The power for long UP trains like the City of St. Louis in the domeliner era consisted of three E8 units.  Generally UP used an A and two B units, but substitutions were made as necessary.  Here I use a Kato A and B unit (top) and a Life like A unit.

 

Head end section

image006.jpg

 

The head end cars had an RPO /baggage-mail car.  The CSL often used an 80’ car with a 30’ RPO compartment in the 5801-5810 series (Pullman 1941), but I represent the RPO with a Kato model of an 80’ car with a 60’ RPO compartment in the 5900-5902 series (ACF 1949).  I do not know when or how often UP used cars with 60’ RPO compartments.  Two baggage cars were often at the head end.  They stored passenger baggage, storage mail rented by the post office, and express shipments.  During the domeliner era cars were often from the 5631-5663 series (81’, ACF, 1954), 5664-5678 series (71’, ACF, 1957), or 5711-5745 series (71’, ACF, 1957).  The Kato models above can be from either of the last two 71’ runs.

 

Coach section

image008.jpg

 

There were generally five coaches, all of which originated in St. Louis.  The first two continued to Oakland and the last three, including the dome coach, terminated in Los Angeles.  The single-level coaches (with reclining chairs) in the 5401-5445 series were a PS product of 1950.  This coach series is the prototype for the Kato models shown.  The dome coach was built by PS in 1958 expressly for the CSL train in the 7010-7015 series.  Kato chose this dome coach as the prototype for its model car.  It is nearly identical to the ten dome coaches (7000-7009) built for UP by AC&F in 1955.  The UP was forced to add dome cars by competitive pressure from the other western roads, who added dome cars in the mid 1950s.  The Kato model is prototypical for UP City trains, except for the City of San Francisco that did not have any UP dome cars.  The main level sat 36 passengers, the dome sat 24, and a men’s and women’s lounge was under the dome.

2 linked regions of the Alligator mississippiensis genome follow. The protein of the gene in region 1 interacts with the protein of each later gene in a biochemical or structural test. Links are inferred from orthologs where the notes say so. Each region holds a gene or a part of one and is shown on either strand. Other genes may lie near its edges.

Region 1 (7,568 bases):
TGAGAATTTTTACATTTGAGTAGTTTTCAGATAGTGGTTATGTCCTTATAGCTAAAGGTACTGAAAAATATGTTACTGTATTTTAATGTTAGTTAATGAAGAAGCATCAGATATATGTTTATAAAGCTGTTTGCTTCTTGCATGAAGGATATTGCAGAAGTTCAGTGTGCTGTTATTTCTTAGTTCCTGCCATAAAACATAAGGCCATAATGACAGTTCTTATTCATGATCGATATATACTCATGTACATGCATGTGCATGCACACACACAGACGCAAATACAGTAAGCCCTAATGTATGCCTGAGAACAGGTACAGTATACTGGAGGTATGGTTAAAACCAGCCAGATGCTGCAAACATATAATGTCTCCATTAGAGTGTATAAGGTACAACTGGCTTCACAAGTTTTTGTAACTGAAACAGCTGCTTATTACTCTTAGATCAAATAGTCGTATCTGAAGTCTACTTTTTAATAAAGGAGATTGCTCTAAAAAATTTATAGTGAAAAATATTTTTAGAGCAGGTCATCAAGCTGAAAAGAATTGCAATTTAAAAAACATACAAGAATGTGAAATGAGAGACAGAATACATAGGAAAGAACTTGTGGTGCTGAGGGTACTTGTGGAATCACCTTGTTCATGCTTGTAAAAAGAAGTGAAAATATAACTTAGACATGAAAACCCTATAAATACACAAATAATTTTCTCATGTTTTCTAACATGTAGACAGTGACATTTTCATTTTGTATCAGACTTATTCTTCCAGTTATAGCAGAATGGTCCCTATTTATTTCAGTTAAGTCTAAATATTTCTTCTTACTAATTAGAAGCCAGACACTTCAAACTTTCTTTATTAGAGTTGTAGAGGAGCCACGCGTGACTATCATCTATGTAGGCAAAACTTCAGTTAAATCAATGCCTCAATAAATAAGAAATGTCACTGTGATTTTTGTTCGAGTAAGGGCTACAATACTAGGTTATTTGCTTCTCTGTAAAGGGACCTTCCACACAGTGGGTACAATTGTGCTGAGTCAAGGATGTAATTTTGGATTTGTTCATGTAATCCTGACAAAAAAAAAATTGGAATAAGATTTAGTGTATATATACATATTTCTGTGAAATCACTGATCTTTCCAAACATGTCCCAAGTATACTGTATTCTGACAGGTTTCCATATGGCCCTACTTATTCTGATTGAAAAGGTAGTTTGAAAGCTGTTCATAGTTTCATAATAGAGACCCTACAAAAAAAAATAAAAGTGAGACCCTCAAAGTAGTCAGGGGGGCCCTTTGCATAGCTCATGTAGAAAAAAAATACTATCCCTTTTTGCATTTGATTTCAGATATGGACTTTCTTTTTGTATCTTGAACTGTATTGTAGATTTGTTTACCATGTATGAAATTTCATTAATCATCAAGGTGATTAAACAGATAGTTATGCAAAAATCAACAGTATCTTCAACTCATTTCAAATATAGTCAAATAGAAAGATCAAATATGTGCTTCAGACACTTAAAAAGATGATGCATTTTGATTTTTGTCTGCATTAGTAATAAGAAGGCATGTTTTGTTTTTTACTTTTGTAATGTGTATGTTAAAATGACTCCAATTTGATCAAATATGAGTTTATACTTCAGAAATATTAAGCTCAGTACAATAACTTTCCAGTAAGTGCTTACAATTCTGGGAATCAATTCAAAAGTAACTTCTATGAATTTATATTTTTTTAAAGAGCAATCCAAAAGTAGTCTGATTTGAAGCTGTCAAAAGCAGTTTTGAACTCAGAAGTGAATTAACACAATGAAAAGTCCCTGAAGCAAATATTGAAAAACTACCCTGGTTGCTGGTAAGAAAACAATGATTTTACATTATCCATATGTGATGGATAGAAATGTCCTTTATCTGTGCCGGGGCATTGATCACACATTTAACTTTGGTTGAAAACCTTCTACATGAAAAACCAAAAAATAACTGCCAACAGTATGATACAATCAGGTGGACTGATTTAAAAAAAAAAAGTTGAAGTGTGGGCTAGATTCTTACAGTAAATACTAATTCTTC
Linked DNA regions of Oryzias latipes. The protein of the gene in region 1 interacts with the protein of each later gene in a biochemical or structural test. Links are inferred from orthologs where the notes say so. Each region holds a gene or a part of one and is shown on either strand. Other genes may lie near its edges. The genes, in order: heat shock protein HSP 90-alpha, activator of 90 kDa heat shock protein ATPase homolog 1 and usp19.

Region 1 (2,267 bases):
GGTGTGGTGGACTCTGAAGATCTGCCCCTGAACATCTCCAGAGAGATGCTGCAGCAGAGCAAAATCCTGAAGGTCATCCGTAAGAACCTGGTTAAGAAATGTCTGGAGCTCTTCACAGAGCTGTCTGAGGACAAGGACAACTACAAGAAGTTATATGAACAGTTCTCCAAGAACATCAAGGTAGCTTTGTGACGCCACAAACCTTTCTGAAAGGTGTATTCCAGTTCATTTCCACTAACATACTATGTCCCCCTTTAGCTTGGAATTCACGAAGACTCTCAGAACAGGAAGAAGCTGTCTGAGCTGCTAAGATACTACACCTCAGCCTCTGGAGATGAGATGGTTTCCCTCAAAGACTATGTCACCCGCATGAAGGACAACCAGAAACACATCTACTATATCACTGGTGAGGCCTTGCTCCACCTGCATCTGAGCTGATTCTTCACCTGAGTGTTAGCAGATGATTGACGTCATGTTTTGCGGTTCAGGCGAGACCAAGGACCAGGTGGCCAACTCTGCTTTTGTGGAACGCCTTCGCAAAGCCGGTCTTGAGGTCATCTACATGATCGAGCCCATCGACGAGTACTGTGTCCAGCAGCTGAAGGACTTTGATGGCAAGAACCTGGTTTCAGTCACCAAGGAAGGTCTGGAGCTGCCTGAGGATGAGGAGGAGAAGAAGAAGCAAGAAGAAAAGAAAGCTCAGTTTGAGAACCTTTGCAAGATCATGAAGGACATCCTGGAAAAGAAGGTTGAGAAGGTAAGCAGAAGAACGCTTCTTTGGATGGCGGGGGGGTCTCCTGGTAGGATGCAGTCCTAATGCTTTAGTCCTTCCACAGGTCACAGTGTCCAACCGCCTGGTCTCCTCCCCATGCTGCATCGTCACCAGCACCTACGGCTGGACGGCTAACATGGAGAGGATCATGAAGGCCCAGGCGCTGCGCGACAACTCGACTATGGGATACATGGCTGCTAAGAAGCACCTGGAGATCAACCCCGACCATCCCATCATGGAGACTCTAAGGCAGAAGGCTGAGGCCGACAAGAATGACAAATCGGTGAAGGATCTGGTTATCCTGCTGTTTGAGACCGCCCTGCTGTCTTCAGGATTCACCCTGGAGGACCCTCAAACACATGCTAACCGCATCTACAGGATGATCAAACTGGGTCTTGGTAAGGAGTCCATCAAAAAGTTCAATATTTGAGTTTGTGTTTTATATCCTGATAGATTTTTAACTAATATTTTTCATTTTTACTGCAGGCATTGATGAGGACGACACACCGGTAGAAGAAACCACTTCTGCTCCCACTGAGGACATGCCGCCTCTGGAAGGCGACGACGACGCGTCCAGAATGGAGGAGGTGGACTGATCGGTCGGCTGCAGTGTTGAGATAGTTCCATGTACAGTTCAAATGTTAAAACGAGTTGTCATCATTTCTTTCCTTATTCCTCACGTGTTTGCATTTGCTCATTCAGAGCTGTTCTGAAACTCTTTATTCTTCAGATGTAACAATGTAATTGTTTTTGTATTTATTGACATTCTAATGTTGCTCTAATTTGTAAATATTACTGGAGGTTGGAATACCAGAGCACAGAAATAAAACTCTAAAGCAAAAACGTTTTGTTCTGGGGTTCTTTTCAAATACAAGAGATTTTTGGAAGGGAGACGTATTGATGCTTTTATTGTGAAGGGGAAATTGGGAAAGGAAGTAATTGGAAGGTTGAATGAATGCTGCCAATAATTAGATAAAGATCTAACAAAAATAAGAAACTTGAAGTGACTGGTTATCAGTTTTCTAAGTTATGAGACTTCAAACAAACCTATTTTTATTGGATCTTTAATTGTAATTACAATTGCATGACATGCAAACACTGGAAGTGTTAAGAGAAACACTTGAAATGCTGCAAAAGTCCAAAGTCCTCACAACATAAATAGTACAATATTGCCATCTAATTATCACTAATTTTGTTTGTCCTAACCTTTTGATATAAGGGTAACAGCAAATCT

Food section

image010.jpg

 

The first car following the coaches was a car to provide a lounge and/or low coast meals to coach passengers.  A typical car used in this position of the consist on the CSL was the dormitory-buffet-lounge from ACF (1949) in the 6100-6105 series. Another car used in this position (which is more typical of the City of San Francisco and City of Los Angeles) is a lunch counter-lounge.  The model above is an American Model Builders kit of the lunch counter-lounge built for UP by ACF in the 4000-4003 series in 1953.  The side without windows is the lunch counter food service area.  There are pictures of this car on pages 448, 454 and 455 of The Union Pacific Streamliners.  The center car of this section is the 48-seat diner in the 4800-4816 series built by ACF in 1949.  This diner was typical of all the city trains and is the prototype for the Kato model shown.  The next car in the food/lounge section is the dome-buffet-lounge, which joined the train in Kansas City and proceeded to Los Angeles.  The prototype dome-lounges were built in 1955 by ACF in the 9000-9014 series, and had rounded observation ends but also an end door so they could be used as a mid-train lounge.  The CSL consist listings I have show the lounge in mid-train following the diner, and not as a rear train observation.  This mid-train position probably facilitated removing the last sleeper from the end of the train in Denver, and the next two sleepers from the end in Cheyenne bound for Oakland.  I don’t have a model of this car, so another PS 1958 dome coach is a substitute.